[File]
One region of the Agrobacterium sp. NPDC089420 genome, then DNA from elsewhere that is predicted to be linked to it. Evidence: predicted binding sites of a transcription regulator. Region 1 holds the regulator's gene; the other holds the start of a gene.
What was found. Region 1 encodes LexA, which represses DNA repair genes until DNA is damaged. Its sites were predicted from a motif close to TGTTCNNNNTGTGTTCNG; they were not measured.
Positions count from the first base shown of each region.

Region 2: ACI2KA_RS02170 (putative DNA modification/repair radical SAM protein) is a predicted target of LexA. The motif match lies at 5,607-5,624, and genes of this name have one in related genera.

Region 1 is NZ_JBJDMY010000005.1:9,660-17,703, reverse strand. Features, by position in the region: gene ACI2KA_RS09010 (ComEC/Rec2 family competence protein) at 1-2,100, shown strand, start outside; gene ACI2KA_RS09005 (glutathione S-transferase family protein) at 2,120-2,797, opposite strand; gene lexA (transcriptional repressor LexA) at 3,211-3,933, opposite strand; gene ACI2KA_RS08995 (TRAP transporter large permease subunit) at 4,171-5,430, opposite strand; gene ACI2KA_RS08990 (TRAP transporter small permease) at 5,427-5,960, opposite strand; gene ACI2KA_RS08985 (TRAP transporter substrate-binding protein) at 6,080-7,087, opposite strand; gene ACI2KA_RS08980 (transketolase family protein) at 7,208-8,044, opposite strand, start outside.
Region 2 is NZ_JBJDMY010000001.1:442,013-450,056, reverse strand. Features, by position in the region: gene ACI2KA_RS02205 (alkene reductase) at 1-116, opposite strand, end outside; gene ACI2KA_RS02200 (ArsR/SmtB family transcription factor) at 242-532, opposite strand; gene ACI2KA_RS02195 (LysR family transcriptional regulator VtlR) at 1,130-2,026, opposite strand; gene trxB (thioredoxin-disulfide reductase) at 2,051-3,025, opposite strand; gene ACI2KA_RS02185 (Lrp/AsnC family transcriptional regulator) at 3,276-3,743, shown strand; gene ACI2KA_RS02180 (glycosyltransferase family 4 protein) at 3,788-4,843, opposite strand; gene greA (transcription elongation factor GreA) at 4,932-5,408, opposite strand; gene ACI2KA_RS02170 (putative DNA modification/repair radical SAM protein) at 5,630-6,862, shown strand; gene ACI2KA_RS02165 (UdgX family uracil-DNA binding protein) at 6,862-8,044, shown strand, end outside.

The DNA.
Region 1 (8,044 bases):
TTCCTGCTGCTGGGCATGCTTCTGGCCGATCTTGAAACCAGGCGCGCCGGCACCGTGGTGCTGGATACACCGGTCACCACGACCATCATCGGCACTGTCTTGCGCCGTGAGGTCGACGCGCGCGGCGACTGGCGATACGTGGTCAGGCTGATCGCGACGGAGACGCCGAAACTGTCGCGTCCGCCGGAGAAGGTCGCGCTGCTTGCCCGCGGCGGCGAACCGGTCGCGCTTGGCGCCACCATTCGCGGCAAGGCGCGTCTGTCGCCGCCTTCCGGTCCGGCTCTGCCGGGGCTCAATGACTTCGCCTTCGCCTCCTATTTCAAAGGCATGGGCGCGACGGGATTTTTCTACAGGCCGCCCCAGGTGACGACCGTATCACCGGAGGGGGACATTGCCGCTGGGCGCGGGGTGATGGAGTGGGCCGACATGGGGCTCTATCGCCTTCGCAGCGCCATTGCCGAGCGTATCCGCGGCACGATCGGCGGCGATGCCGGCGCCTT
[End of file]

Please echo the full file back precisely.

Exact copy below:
One region of the Agrobacterium sp. NPDC089420 genome, then DNA from elsewhere that is predicted to be linked to it. Evidence: predicted binding sites of a transcription regulator. Region 1 holds the regulator's gene; the other holds the start of a gene.
What was found. Region 1 encodes LexA, which represses DNA repair genes until DNA is damaged. Its sites were predicted from a motif close to TGTTCNNNNTGTGTTCNG; they were not measured.
Positions count from the first base shown of each region.

Region 2: ACI2KA_RS02170 (putative DNA modification/repair radical SAM protein) is a predicted target of LexA. The motif match lies at 5,607-5,624, and genes of this name have one in related genera.

Region 1 is NZ_JBJDMY010000005.1:9,660-17,703, reverse strand. Features, by position in the region: gene ACI2KA_RS09010 (ComEC/Rec2 family competence protein) at 1-2,100, shown strand, start outside; gene ACI2KA_RS09005 (glutathione S-transferase family protein) at 2,120-2,797, opposite strand; gene lexA (transcriptional repressor LexA) at 3,211-3,933, opposite strand; gene ACI2KA_RS08995 (TRAP transporter large permease subunit) at 4,171-5,430, opposite strand; gene ACI2KA_RS08990 (TRAP transporter small permease) at 5,427-5,960, opposite strand; gene ACI2KA_RS08985 (TRAP transporter substrate-binding protein) at 6,080-7,087, opposite strand; gene ACI2KA_RS08980 (transketolase family protein) at 7,208-8,044, opposite strand, start outside.
Region 2 is NZ_JBJDMY010000001.1:442,013-450,056, reverse strand. Features, by position in the region: gene ACI2KA_RS02205 (alkene reductase) at 1-116, opposite strand, end outside; gene ACI2KA_RS02200 (ArsR/SmtB family transcription factor) at 242-532, opposite strand; gene ACI2KA_RS02195 (LysR family transcriptional regulator VtlR) at 1,130-2,026, opposite strand; gene trxB (thioredoxin-disulfide reductase) at 2,051-3,025, opposite strand; gene ACI2KA_RS02185 (Lrp/AsnC family transcriptional regulator) at 3,276-3,743, shown strand; gene ACI2KA_RS02180 (glycosyltransferase family 4 protein) at 3,788-4,843, opposite strand; gene greA (transcription elongation factor GreA) at 4,932-5,408, opposite strand; gene ACI2KA_RS02170 (putative DNA modification/repair radical SAM protein) at 5,630-6,862, shown strand; gene ACI2KA_RS02165 (UdgX family uracil-DNA binding protein) at 6,862-8,044, shown strand, end outside.

The DNA.
Region 1 (8,044 bases):
TTCCTGCTGCTGGGCATGCTTCTGGCCGATCTTGAAACCAGGCGCGCCGGCACCGTGGTGCTGGATACACCGGTCACCACGACCATCATCGGCACTGTCTTGCGCCGTGAGGTCGACGCGCGCGGCGACTGGCGATACGTGGTCAGGCTGATCGCGACGGAGACGCCGAAACTGTCGCGTCCGCCGGAGAAGGTCGCGCTGCTTGCCCGCGGCGGCGAACCGGTCGCGCTTGGCGCCACCATTCGCGGCAAGGCGCGTCTGTCGCCGCCTTCCGGTCCGGCTCTGCCGGGGCTCAATGACTTCGCCTTCGCCTCCTATTTCAAAGGCATGGGCGCGACGGGATTTTTCTACAGGCCGCCCCAGGTGACGACCGTATCACCGGAGGGGGACATTGCCGCTGGGCGCGGGGTGATGGAGTGGGCCGACATGGGGCTCTATCGCCTTCGCAGCGCCATTGCCGAGCGTATCCGCGGCACGATCGGCGGCGATGCCGGCGCCTT